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People at work are angry with you. Well, not really angry so much as irritated because you didn’t do a part of what you were supposed to.

I just learned that I was supposed to do part of a software configuration in the new software for a school district that just converted. It’s not a life or death issue and, yes, it is inconvenient but it isn’t something that keeps the district from doing what it is supposed to do.

The only problem is that I didn’t know I was supposed to do it.

The process is still pretty new and there are no manuals from the software company that says “Do this in this order to set up the software for district use after conversion…” so we are kind of feeling our way through the process. Stuff gets missed or falls through the cracks since we don’t know completely what needs to be done.

There are known knowns. These are things we know that we know. There are known unknowns. That is to say, there are things that we know we don’t know. But there are also unknown unknowns. There are things we don’t know we don’t know.

Donald Rumsfeld

So why the heck are you irritated with me if I didn’t know I was responsible? And why the heck are you irritated with me if I didn’t know what the heck I was supposed to do if I didn’t know I was supposed to do it?

Now that I know, I am aware of it and can take care of the next time, but for now:

BITE ME.

I don’t want you…

white and black soccer ball on side of green grass field during daytime

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Kids. They can be so confusing.

When my daughter was really young she used to tell me that she “didn’t want me.” I, of course, knew she was mad at me and knew that she wasn’t really speaking truth, at least the truth of a 2-3 year old.

Now I find myself in the later years, as she is a teen, saying more things that start with, “I don’t want you…”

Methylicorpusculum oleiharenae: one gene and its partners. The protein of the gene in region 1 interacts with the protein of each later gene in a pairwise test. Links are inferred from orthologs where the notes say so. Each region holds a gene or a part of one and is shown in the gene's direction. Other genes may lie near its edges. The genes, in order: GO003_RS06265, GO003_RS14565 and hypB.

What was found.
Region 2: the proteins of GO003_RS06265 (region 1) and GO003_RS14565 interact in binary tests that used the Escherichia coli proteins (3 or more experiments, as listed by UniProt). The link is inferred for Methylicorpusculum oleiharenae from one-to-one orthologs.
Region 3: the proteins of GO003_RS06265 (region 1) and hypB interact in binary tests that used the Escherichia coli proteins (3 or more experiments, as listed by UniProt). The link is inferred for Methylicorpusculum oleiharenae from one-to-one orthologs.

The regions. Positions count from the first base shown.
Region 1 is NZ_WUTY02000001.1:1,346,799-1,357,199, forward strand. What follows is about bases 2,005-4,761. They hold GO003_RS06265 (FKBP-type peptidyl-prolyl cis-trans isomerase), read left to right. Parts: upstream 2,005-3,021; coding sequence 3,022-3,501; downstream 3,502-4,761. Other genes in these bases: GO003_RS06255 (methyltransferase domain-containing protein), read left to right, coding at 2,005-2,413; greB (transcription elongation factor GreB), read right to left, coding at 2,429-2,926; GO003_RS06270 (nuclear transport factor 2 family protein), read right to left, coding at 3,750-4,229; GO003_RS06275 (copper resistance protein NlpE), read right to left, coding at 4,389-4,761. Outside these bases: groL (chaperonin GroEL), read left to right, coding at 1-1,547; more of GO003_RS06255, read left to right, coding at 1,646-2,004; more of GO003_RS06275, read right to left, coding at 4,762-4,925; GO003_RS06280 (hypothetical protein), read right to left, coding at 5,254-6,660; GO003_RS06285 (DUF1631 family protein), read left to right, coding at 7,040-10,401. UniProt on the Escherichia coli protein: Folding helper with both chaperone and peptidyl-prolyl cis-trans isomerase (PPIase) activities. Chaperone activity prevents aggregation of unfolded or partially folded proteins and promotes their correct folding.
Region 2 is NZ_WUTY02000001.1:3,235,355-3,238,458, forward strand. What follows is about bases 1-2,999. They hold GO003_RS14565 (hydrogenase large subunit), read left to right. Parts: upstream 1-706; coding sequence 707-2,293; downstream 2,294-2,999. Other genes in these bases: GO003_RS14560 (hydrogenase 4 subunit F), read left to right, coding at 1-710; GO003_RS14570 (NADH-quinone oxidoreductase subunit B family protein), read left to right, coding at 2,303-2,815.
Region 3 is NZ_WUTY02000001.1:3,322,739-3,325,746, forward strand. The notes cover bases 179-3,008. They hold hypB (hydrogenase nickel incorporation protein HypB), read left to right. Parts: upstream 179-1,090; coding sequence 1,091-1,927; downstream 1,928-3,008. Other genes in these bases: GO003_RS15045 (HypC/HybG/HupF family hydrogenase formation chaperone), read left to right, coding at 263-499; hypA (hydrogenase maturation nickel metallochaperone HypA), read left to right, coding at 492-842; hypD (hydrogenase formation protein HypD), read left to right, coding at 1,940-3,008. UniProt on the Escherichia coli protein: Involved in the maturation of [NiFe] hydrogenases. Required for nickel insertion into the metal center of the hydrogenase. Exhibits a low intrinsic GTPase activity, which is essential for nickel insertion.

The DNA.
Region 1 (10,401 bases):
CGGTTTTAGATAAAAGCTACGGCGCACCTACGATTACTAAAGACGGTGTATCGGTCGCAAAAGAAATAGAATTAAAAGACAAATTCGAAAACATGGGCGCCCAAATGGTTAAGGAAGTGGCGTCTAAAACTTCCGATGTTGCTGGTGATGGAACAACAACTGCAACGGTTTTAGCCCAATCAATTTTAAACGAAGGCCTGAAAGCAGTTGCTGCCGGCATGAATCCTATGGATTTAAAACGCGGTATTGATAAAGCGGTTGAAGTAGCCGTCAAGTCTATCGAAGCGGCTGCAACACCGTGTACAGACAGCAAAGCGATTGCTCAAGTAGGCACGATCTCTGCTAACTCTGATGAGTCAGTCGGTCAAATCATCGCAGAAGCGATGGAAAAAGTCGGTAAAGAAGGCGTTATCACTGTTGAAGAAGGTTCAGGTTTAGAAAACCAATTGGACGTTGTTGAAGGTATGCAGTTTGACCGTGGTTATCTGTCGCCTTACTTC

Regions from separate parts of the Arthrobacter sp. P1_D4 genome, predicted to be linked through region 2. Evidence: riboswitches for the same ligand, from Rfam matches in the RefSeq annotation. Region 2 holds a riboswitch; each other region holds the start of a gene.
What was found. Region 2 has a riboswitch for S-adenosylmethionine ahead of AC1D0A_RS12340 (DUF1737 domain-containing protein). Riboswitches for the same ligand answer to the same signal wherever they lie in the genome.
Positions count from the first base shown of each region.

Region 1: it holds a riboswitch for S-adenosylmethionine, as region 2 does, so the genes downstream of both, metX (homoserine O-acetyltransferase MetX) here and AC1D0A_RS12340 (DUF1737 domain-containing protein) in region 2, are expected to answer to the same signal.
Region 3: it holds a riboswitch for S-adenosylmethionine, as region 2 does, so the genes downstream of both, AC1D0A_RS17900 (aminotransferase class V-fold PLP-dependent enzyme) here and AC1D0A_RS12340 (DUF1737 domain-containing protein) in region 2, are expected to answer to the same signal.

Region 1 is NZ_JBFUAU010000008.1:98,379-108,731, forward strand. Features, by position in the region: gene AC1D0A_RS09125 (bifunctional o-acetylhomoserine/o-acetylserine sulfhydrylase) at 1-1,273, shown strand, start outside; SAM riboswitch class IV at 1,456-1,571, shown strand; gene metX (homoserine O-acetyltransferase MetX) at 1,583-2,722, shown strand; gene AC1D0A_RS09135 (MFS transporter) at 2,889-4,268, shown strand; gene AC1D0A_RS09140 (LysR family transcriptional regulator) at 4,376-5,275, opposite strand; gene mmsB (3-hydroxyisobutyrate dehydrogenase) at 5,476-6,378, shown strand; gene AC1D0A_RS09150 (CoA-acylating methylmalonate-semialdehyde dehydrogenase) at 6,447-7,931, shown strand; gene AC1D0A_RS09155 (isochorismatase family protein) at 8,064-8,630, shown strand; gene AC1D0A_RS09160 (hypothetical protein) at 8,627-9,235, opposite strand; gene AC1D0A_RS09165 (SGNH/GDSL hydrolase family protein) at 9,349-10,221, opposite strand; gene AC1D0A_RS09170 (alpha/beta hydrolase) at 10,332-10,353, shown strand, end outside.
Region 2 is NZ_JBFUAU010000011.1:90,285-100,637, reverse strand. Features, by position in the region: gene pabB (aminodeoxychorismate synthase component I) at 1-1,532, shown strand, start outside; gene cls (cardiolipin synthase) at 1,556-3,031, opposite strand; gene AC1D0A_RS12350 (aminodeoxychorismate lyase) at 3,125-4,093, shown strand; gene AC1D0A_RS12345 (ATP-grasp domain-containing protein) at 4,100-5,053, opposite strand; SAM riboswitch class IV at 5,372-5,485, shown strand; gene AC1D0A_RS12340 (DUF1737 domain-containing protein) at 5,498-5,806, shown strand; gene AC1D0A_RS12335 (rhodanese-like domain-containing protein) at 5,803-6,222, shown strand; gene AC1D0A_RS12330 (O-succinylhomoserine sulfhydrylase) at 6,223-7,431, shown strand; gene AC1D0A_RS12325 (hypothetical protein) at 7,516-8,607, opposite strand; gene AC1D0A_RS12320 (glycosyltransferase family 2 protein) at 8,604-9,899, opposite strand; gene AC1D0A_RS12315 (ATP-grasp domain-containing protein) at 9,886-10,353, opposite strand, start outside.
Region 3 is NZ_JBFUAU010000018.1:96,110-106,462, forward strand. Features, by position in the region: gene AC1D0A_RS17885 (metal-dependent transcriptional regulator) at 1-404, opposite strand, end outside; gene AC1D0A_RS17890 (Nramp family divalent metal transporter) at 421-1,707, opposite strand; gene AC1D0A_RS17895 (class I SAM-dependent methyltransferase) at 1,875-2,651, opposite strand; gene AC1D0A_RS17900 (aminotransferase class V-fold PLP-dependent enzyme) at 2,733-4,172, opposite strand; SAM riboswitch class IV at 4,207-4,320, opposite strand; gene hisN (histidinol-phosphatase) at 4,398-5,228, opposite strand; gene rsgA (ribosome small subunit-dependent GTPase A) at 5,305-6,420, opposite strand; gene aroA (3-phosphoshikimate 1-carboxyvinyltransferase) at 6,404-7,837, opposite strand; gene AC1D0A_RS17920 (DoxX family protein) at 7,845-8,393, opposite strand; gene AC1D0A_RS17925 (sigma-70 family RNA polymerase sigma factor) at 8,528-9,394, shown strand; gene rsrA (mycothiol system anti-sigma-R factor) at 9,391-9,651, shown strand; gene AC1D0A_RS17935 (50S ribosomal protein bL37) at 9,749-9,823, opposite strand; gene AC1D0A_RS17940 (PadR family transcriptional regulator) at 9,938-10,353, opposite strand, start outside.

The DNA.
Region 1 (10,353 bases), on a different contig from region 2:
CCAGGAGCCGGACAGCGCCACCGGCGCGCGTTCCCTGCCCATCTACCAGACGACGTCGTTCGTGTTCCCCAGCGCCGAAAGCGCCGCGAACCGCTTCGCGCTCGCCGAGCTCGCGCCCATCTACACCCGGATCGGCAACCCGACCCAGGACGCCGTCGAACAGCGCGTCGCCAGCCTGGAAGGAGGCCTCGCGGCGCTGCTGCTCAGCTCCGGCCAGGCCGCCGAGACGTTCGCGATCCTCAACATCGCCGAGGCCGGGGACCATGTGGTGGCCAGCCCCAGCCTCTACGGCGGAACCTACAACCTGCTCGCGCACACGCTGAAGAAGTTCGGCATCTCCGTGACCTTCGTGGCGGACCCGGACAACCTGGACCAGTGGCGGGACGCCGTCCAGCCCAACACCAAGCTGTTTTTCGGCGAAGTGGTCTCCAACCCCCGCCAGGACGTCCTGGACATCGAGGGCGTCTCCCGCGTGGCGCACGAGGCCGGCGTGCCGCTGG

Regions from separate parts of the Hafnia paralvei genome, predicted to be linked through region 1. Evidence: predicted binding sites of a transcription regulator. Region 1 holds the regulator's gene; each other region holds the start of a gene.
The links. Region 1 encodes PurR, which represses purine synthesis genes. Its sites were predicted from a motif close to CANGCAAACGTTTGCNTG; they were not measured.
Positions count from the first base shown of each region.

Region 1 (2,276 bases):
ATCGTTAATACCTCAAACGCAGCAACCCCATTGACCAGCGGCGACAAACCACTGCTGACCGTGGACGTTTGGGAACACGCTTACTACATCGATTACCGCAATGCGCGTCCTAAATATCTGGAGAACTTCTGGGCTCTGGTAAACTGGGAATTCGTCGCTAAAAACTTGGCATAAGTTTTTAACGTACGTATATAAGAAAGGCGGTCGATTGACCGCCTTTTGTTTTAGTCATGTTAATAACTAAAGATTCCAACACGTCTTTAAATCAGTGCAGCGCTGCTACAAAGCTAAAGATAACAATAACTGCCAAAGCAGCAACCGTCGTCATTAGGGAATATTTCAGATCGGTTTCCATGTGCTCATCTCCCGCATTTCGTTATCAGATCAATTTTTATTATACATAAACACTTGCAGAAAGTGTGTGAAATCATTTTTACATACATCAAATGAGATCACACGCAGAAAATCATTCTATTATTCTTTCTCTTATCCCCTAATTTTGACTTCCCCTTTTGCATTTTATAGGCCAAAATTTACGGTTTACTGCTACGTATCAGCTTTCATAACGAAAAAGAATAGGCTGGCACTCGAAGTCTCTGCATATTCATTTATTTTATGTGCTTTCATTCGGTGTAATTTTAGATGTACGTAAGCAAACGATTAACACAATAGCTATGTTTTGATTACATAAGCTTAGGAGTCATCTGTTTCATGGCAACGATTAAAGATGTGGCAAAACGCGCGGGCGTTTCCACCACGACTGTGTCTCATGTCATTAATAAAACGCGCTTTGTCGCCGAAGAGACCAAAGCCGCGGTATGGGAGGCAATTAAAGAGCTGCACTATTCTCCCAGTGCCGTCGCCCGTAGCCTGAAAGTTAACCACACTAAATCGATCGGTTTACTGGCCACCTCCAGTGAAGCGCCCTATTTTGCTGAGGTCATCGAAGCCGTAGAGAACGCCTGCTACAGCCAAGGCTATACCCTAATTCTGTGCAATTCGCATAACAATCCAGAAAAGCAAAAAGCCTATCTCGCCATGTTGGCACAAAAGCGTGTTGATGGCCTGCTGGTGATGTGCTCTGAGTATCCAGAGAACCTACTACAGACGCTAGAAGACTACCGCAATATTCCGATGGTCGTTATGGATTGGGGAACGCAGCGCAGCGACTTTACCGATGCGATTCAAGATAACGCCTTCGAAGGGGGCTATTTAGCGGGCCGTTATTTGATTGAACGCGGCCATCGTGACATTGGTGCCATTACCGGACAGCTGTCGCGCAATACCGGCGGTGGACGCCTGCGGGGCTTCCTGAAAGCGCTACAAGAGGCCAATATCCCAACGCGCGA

Most of the time is related to a request for her independence and I respect that. I shouldn’t need or want to do everything for her. I am willing to let her explore things on her own and allow her the freedom to have success and to make mistakes. I may not always be happy about the choices, but they are hers to make. I can, of course, choose not to honor the “I don’t want you…” if I know the choice or decision isn’t in her best interest and is dangerous.

She now has a job. It’s doing something she likes (kinda, kids don’t really like to work) and in a sport she has enjoyed for a long time. She has been reffing soccer games for the parks and rec. For the most part, she has enjoyed it and she has been successful at it this year.

I once said, shortly after she got the job, that I was going to come watch her some time. Her response was, “Dad, I don’t want you to come watch me ref games.” When asked why she said that was just weird, that parents aren’t supposed to go to their kids’ place of work just so they can watch them. OK, get that. We visited my son at Taco Bell shortly after he got his first job just to tease him a little but it wasn’t to sit and watch him during his whole shift.